Alexandra Bogdanovic
Founder/owner of In Brief Legal Writing Services, Alexandra Bogdanovic. Photo by N. Bogdanovic

Last week, Iowa legislators took an important step towards strengthening the state’s animal cruelty laws. Specifically, the House unanimously passed a bill calling for tougher sanctions for people convicted of abusing, neglecting, torturing or abandoning animals.

As it now stands the bill defines animal abuse as  failure to provide an animal with access to food, clean water, clean shelter, veterinary care and adequate grooming.

The punishment for a first offense would be two years in prison. A second offense would be a felony carrying a maximum punishment of five years in prison.

Animal torture is defined as the intentional infliction of harm that results in prolonged suffering or death. The maximum sentence upon conviction would also be five years in prison.

Finally, the punishment upon conviction for animal abandonment would be 30 days in jail; a year in jail if the animal is hurt; or two years if it seriously hurt.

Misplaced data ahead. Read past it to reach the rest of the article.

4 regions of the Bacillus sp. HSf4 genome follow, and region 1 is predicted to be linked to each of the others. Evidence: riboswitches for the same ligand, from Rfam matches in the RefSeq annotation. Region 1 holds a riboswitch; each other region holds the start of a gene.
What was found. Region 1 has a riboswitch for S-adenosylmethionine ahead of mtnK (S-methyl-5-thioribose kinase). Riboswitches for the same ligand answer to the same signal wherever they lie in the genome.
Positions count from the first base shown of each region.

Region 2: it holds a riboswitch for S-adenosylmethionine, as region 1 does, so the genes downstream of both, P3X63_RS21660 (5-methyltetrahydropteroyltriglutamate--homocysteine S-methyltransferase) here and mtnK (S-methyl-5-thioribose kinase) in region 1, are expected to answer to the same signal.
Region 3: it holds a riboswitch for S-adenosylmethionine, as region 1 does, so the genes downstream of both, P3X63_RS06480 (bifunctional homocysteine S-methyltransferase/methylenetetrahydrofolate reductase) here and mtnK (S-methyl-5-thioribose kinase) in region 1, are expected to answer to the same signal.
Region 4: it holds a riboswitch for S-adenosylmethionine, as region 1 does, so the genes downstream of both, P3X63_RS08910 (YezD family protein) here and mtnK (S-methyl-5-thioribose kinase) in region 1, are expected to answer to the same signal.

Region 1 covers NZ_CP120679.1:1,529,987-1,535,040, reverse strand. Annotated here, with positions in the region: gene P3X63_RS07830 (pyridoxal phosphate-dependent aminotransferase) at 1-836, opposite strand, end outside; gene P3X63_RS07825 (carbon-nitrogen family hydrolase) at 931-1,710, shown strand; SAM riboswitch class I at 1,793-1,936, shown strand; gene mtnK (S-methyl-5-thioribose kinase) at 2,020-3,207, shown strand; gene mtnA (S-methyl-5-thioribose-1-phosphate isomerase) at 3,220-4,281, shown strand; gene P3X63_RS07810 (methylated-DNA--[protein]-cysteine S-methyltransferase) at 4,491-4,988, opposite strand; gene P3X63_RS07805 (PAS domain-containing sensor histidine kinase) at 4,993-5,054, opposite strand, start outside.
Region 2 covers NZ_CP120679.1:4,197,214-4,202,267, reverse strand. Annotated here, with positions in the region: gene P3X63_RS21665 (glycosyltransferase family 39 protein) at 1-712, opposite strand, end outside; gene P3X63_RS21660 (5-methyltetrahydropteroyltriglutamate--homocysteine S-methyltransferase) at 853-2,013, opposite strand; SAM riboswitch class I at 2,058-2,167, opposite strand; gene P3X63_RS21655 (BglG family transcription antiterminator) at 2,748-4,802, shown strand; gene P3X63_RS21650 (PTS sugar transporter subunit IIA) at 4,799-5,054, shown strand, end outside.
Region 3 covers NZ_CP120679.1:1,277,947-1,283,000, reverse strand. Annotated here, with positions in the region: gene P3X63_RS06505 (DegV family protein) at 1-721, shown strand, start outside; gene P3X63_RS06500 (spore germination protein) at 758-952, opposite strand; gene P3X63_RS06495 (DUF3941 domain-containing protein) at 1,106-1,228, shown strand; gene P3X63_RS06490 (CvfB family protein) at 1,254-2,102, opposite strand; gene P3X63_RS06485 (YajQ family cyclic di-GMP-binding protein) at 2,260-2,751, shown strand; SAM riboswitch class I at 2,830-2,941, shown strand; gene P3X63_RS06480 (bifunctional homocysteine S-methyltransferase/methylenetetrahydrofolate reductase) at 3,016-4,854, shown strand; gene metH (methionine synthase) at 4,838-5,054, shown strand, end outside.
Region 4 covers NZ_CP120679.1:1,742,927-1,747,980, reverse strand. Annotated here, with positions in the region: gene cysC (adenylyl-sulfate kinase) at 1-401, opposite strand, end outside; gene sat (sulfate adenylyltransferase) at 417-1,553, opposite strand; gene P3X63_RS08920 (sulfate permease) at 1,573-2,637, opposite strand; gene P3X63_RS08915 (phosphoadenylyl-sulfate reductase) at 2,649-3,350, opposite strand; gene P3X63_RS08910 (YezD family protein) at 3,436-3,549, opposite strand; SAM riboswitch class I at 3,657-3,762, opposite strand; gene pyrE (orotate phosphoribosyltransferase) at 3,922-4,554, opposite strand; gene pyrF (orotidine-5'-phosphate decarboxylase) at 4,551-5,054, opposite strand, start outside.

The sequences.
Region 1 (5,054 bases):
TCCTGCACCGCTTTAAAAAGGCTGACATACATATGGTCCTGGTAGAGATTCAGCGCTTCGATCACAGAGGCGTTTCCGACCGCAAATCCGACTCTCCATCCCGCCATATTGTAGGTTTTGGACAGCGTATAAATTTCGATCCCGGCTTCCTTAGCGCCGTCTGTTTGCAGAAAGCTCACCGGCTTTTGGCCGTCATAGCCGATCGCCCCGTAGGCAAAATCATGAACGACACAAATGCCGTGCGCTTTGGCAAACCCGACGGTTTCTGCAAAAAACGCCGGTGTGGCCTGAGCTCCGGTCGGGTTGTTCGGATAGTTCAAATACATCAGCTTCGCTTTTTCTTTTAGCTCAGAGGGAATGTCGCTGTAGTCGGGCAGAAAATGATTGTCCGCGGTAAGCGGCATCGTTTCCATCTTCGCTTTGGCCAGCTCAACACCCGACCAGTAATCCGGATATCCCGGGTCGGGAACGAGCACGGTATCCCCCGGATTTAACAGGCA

The bill, which excludes some wild animals and farm animals is now headed to the state Senate.

Why is this so important?

For years, critics have regarded Iowa as one of the worst puppy mill states.  Today, Iowa reportedly has “thousands of dogs in more than 200 large-scale breeding operations.”

In fact, news about the passage of the bill came just two days after the Associated Press reported that he owner of a “northern Iowa dog breeding operation” had been charged with 17 counts of animal neglect.

The AP cites Worth County court records indicating that authorities allegedly found Samoyed dogs in “inhumane conditions” when officials  on Nov. 12 and on other occasions.